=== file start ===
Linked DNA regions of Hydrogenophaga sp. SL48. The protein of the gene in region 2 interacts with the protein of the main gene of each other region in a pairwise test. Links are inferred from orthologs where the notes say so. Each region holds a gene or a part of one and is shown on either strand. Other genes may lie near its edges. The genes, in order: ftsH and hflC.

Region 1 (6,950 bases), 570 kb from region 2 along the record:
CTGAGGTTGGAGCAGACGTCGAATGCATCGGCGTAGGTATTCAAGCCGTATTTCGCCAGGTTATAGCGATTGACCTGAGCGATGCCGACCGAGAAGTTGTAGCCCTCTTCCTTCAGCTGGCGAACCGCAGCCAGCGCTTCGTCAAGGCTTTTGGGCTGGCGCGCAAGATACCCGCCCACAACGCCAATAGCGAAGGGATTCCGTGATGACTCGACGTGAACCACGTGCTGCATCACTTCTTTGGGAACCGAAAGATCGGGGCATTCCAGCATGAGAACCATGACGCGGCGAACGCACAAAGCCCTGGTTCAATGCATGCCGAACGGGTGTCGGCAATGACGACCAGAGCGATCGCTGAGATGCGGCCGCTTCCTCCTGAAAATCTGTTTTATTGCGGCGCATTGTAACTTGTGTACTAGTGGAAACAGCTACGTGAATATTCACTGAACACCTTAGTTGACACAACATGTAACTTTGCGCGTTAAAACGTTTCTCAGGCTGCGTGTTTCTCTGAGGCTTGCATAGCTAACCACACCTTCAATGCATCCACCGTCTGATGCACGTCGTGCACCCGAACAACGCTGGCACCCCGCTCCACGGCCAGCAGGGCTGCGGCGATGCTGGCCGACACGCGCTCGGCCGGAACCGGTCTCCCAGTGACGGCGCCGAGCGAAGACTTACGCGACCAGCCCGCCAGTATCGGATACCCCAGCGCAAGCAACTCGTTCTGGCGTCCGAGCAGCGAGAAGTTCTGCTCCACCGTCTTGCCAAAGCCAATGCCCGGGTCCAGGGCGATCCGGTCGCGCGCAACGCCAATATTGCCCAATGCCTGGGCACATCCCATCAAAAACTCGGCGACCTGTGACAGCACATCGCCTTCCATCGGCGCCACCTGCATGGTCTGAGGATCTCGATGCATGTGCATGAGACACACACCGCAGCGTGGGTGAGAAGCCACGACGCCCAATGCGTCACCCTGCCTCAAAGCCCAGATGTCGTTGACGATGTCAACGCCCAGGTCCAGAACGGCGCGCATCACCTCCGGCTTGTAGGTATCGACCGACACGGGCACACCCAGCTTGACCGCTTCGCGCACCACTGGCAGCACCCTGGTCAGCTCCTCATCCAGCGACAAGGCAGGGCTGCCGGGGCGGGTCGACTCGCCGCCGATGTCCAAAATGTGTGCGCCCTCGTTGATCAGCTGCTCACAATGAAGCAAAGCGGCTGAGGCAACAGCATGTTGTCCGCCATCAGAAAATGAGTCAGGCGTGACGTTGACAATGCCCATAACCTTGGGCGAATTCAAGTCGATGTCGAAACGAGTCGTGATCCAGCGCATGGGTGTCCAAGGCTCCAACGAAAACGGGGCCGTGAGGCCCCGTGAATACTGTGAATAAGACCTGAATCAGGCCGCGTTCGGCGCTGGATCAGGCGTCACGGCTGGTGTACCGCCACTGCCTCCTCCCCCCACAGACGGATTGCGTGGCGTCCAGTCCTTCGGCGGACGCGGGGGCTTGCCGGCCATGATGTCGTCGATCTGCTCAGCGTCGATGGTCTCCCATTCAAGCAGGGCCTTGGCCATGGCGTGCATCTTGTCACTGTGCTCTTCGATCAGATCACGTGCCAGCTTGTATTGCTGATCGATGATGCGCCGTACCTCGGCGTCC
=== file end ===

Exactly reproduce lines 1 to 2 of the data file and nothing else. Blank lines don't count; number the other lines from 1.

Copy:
Linked DNA regions of Hydrogenophaga sp. SL48. The protein of the gene in region 2 interacts with the protein of the main gene of each other region in a pairwise test. Links are inferred from orthologs where the notes say so. Each region holds a gene or a part of one and is shown on either strand. Other genes may lie near its edges. The genes, in order: ftsH and hflC.

Region 1 (6,950 bases), 570 kb from region 2 along the record: